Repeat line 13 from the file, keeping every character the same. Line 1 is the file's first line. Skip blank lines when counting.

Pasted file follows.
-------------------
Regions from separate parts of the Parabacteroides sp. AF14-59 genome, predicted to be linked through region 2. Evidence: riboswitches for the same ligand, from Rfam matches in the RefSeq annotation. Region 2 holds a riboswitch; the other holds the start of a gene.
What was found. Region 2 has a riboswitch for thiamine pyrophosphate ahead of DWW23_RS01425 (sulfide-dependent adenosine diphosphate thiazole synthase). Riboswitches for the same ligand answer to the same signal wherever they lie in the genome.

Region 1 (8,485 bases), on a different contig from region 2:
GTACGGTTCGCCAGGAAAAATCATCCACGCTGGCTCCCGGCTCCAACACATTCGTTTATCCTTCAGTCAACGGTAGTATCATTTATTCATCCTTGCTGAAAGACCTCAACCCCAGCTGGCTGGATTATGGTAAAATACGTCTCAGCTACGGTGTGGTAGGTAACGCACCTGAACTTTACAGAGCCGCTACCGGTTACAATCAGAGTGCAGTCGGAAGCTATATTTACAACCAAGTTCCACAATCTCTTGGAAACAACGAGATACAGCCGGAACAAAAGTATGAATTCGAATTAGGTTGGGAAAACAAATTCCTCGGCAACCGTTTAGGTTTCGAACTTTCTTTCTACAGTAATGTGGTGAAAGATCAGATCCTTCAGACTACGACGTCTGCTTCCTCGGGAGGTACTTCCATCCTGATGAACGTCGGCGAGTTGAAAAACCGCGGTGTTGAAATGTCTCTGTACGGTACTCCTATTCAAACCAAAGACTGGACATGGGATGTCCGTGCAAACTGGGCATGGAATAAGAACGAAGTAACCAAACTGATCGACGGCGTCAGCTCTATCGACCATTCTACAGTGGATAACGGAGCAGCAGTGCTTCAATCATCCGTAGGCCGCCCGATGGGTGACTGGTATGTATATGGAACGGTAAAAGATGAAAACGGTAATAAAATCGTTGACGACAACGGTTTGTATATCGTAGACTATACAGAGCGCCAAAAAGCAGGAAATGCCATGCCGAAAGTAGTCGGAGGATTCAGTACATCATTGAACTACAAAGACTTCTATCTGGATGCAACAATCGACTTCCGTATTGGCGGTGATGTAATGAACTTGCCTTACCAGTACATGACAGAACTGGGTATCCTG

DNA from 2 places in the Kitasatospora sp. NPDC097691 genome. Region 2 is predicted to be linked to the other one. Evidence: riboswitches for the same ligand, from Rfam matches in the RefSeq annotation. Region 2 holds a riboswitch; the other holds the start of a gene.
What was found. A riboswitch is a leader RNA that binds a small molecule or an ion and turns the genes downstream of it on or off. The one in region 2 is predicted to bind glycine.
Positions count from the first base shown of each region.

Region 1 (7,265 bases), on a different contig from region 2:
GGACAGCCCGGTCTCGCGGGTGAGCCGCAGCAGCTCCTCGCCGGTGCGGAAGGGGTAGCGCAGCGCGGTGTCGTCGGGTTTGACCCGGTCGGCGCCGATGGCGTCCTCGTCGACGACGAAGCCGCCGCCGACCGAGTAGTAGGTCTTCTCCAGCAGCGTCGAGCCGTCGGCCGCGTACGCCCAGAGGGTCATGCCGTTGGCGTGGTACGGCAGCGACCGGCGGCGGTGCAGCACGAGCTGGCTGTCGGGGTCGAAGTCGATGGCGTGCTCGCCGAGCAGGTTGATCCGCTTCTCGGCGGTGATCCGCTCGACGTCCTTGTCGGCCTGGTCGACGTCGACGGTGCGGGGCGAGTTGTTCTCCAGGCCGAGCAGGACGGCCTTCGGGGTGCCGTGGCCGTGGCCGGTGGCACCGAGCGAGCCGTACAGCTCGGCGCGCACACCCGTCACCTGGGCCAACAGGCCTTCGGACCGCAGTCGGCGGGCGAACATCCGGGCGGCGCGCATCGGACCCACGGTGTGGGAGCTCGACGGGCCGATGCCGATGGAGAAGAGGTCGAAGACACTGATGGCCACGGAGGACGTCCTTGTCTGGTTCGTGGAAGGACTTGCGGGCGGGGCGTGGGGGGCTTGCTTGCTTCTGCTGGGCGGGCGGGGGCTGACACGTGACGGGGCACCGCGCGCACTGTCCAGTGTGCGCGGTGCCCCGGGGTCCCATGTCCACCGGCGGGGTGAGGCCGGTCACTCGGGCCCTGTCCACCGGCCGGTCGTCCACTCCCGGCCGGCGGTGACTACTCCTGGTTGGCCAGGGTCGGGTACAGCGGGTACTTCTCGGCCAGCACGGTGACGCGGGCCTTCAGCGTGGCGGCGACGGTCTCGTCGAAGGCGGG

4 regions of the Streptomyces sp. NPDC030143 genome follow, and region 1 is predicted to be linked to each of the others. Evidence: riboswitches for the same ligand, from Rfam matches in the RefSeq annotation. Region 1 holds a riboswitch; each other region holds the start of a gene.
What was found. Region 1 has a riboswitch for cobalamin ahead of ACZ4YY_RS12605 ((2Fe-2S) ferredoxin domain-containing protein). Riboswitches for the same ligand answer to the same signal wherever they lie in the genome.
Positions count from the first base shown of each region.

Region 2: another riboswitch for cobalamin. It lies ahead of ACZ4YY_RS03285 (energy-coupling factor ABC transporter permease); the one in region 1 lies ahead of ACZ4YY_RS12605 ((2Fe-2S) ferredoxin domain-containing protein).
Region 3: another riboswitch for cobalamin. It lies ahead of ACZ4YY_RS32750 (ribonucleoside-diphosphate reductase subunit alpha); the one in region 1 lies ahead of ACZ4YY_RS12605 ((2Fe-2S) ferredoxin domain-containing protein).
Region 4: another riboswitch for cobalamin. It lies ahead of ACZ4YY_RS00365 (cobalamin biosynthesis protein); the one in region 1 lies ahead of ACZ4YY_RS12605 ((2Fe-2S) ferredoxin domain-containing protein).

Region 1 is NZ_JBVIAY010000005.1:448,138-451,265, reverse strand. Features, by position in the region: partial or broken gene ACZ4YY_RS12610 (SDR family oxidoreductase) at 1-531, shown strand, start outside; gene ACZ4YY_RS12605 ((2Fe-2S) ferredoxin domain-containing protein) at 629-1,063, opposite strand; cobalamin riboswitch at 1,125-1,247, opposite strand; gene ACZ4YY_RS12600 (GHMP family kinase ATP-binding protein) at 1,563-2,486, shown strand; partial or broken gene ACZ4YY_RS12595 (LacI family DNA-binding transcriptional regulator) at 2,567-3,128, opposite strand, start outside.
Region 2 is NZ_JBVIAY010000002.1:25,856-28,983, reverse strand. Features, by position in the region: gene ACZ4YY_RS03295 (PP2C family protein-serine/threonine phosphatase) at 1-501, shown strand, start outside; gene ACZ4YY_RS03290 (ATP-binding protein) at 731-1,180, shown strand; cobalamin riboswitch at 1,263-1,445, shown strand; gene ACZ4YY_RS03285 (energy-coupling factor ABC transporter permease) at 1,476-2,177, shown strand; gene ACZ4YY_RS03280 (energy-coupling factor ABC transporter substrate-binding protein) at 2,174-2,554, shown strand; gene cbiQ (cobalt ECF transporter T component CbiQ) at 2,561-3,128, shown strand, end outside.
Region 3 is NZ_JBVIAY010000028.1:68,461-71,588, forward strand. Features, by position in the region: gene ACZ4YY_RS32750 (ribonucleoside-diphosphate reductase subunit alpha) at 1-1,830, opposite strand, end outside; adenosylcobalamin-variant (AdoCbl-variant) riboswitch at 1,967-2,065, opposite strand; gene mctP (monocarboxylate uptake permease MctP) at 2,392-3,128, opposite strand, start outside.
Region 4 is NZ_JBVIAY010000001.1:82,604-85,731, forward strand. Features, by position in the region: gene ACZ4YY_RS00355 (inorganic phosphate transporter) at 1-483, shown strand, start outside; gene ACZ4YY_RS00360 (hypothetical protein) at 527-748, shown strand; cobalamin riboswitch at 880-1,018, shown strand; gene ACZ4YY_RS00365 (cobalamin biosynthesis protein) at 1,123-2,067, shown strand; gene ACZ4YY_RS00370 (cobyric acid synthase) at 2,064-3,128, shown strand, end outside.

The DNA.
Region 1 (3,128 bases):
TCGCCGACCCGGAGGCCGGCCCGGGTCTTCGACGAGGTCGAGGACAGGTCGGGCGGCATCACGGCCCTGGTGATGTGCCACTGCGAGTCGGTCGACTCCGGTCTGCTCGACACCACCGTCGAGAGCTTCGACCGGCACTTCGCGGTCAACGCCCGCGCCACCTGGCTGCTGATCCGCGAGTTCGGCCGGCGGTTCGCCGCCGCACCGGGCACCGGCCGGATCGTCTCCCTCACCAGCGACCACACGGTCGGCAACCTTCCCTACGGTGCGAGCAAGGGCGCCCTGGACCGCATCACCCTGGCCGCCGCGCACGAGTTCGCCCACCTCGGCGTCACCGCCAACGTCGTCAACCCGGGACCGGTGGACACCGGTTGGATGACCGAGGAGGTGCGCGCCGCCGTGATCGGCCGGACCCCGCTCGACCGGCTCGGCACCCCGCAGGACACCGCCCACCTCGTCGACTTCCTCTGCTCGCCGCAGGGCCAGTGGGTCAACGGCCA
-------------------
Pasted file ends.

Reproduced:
Region 2: another riboswitch for cobalamin. It lies ahead of ACZ4YY_RS03285 (energy-coupling factor ABC transporter permease); the one in region 1 lies ahead of ACZ4YY_RS12605 ((2Fe-2S) ferredoxin domain-containing protein).